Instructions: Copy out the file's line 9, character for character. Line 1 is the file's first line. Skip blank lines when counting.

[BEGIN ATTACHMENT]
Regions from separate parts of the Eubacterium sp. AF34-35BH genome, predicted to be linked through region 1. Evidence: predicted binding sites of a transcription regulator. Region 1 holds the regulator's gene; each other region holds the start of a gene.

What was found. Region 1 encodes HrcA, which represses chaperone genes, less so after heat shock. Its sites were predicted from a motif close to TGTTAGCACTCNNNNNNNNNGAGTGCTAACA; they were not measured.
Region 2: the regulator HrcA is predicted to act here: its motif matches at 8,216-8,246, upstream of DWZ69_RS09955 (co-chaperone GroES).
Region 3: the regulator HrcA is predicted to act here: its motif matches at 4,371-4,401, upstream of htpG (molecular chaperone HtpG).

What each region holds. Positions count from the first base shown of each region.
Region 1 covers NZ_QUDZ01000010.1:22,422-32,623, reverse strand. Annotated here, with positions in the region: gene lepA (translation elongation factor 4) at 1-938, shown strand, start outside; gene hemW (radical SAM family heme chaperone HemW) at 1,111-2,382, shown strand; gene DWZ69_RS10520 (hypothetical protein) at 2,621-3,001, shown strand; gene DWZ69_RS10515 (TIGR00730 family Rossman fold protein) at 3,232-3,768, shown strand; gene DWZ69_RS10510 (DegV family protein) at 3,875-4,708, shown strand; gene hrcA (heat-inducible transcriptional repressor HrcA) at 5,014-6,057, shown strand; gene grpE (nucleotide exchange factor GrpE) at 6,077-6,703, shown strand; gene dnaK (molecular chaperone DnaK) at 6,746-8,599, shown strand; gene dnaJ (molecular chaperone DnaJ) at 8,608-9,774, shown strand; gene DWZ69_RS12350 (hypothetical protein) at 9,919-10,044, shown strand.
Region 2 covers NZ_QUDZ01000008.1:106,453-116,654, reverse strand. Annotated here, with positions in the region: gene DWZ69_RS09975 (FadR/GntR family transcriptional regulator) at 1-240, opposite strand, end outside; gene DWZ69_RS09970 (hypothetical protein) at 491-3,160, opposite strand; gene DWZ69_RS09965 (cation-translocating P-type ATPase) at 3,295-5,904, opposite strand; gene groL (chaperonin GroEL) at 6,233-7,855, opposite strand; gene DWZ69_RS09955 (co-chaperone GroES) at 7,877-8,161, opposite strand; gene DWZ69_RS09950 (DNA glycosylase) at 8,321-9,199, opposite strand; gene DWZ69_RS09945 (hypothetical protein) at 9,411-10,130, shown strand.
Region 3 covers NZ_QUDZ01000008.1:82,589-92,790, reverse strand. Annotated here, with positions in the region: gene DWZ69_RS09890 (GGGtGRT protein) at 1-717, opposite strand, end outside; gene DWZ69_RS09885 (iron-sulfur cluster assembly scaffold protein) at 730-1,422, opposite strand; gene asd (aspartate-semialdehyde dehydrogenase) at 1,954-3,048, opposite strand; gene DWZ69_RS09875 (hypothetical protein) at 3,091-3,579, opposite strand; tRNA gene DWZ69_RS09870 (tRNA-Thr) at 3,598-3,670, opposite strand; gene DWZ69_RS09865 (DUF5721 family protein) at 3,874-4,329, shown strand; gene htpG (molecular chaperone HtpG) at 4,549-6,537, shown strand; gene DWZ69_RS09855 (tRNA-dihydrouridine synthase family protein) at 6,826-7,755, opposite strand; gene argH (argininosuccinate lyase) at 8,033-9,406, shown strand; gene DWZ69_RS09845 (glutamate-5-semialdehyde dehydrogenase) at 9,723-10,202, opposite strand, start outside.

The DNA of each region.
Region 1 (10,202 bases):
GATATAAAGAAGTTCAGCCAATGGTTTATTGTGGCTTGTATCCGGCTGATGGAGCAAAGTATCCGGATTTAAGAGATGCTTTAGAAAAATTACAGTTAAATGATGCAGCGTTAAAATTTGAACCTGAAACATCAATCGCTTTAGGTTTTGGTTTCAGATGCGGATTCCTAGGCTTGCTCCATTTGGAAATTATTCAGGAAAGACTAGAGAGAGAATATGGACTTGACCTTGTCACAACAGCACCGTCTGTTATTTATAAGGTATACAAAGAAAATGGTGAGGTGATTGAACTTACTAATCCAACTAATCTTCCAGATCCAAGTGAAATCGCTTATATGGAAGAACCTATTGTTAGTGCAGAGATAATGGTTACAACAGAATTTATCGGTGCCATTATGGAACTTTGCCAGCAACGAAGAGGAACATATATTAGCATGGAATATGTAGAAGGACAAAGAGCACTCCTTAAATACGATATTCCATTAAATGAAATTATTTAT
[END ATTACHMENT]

The DNA of each region.